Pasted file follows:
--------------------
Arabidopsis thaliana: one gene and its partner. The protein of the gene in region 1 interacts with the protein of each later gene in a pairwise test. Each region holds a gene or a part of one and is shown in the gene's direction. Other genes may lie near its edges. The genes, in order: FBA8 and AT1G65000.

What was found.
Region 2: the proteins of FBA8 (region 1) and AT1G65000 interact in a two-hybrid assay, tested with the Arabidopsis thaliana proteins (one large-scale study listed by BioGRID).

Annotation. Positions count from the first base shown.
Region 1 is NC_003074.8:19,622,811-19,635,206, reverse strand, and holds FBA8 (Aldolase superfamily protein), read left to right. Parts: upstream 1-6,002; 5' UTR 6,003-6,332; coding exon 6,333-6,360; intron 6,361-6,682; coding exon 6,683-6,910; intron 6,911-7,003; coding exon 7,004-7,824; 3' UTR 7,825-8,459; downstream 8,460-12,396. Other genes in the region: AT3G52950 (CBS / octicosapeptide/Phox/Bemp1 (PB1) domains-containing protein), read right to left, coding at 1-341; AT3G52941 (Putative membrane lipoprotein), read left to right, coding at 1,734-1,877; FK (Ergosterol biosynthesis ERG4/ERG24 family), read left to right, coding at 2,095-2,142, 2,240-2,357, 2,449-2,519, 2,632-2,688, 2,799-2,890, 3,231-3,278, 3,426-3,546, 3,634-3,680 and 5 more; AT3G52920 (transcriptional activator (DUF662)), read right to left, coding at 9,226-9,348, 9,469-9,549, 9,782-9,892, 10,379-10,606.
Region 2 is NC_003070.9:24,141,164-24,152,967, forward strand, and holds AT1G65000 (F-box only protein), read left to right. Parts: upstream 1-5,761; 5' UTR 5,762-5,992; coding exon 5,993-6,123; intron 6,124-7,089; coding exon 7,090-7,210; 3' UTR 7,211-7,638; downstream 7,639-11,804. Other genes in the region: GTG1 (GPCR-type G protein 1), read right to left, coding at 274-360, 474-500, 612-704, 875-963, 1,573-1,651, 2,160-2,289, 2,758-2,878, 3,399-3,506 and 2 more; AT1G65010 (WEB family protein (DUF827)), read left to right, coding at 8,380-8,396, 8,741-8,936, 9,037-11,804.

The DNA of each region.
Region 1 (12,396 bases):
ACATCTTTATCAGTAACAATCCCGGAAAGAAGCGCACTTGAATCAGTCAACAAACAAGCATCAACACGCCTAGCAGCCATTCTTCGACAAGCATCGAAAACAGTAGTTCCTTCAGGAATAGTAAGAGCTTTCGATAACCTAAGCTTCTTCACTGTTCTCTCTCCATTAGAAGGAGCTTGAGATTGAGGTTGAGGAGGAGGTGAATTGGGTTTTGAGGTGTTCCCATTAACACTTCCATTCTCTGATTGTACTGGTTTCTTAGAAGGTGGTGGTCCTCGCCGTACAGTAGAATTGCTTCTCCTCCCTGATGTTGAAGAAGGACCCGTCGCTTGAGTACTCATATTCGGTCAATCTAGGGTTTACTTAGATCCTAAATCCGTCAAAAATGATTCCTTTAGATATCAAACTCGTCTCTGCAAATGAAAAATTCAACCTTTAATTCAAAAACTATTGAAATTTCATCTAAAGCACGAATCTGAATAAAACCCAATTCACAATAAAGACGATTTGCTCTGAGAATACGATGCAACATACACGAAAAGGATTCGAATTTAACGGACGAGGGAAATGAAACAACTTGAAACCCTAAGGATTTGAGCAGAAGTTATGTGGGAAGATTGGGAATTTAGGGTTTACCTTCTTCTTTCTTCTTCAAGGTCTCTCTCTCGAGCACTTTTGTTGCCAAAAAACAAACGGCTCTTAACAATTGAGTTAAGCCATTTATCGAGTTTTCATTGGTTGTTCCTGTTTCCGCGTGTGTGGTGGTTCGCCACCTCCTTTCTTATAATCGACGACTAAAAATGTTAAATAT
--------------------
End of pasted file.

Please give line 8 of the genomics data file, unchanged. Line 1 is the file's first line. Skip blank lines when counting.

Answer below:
Region 1 (12,396 bases):